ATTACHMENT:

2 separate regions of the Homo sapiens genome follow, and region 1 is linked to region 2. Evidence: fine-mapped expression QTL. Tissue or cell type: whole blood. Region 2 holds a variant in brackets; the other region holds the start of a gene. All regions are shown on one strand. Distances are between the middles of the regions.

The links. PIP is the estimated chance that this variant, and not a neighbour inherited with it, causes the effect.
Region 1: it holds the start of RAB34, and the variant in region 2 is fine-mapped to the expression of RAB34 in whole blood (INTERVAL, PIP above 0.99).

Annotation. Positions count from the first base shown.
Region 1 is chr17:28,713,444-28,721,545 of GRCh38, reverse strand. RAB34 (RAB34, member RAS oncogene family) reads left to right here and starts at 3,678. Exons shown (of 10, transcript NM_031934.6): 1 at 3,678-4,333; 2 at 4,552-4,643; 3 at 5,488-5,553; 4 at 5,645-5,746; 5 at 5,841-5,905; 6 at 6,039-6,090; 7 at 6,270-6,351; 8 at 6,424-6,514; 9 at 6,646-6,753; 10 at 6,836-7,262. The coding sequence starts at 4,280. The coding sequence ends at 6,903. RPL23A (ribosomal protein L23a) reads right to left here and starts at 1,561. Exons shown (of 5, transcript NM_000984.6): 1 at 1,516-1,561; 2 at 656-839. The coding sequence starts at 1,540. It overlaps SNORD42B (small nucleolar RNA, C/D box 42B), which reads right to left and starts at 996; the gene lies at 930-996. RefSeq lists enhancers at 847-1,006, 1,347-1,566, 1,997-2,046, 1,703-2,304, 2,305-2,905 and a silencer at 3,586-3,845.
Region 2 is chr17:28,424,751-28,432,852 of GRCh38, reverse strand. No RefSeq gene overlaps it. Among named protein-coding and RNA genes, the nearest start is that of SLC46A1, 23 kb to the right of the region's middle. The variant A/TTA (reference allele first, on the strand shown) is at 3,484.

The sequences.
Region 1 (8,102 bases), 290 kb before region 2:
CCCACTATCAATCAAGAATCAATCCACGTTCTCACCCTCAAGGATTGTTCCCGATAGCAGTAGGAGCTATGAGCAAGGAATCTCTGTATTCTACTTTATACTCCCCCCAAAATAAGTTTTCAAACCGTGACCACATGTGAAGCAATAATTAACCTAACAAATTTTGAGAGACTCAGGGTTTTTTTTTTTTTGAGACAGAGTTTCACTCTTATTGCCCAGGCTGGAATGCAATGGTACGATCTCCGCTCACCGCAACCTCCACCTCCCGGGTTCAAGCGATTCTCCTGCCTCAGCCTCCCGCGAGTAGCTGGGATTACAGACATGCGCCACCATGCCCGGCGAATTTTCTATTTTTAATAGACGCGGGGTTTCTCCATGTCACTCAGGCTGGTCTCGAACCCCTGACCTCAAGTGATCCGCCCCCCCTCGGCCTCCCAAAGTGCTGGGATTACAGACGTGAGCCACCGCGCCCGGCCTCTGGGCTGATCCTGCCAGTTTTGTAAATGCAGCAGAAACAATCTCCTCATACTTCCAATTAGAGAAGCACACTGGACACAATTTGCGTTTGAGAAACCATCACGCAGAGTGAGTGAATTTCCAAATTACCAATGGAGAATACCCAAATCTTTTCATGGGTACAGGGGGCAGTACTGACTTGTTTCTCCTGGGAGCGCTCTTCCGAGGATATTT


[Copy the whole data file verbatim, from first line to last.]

2 separate regions of the Homo sapiens genome follow, and region 1 is linked to region 2. Evidence: fine-mapped expression QTL. Tissue or cell type: whole blood. Region 2 holds a variant in brackets; the other region holds the start of a gene. All regions are shown on one strand. Distances are between the middles of the regions.

The links. PIP is the estimated chance that this variant, and not a neighbour inherited with it, causes the effect.
Region 1: it holds the start of RAB34, and the variant in region 2 is fine-mapped to the expression of RAB34 in whole blood (INTERVAL, PIP above 0.99).

Annotation. Positions count from the first base shown.
Region 1 is chr17:28,713,444-28,721,545 of GRCh38, reverse strand. RAB34 (RAB34, member RAS oncogene family) reads left to right here and starts at 3,678. Exons shown (of 10, transcript NM_031934.6): 1 at 3,678-4,333; 2 at 4,552-4,643; 3 at 5,488-5,553; 4 at 5,645-5,746; 5 at 5,841-5,905; 6 at 6,039-6,090; 7 at 6,270-6,351; 8 at 6,424-6,514; 9 at 6,646-6,753; 10 at 6,836-7,262. The coding sequence starts at 4,280. The coding sequence ends at 6,903. RPL23A (ribosomal protein L23a) reads right to left here and starts at 1,561. Exons shown (of 5, transcript NM_000984.6): 1 at 1,516-1,561; 2 at 656-839. The coding sequence starts at 1,540. It overlaps SNORD42B (small nucleolar RNA, C/D box 42B), which reads right to left and starts at 996; the gene lies at 930-996. RefSeq lists enhancers at 847-1,006, 1,347-1,566, 1,997-2,046, 1,703-2,304, 2,305-2,905 and a silencer at 3,586-3,845.
Region 2 is chr17:28,424,751-28,432,852 of GRCh38, reverse strand. No RefSeq gene overlaps it. Among named protein-coding and RNA genes, the nearest start is that of SLC46A1, 23 kb to the right of the region's middle. The variant A/TTA (reference allele first, on the strand shown) is at 3,484.

The sequences.
Region 1 (8,102 bases), 290 kb before region 2:
CCCACTATCAATCAAGAATCAATCCACGTTCTCACCCTCAAGGATTGTTCCCGATAGCAGTAGGAGCTATGAGCAAGGAATCTCTGTATTCTACTTTATACTCCCCCCAAAATAAGTTTTCAAACCGTGACCACATGTGAAGCAATAATTAACCTAACAAATTTTGAGAGACTCAGGGTTTTTTTTTTTTTGAGACAGAGTTTCACTCTTATTGCCCAGGCTGGAATGCAATGGTACGATCTCCGCTCACCGCAACCTCCACCTCCCGGGTTCAAGCGATTCTCCTGCCTCAGCCTCCCGCGAGTAGCTGGGATTACAGACATGCGCCACCATGCCCGGCGAATTTTCTATTTTTAATAGACGCGGGGTTTCTCCATGTCACTCAGGCTGGTCTCGAACCCCTGACCTCAAGTGATCCGCCCCCCCTCGGCCTCCCAAAGTGCTGGGATTACAGACGTGAGCCACCGCGCCCGGCCTCTGGGCTGATCCTGCCAGTTTTGTAAATGCAGCAGAAACAATCTCCTCATACTTCCAATTAGAGAAGCACACTGGACACAATTTGCGTTTGAGAAACCATCACGCAGAGTGAGTGAATTTCCAAATTACCAATGGAGAATACCCAAATCTTTTCATGGGTACAGGGGGCAGTACTGACTTGTTTCTCCTGGGAGCGCTCTTCCGAGGATATTT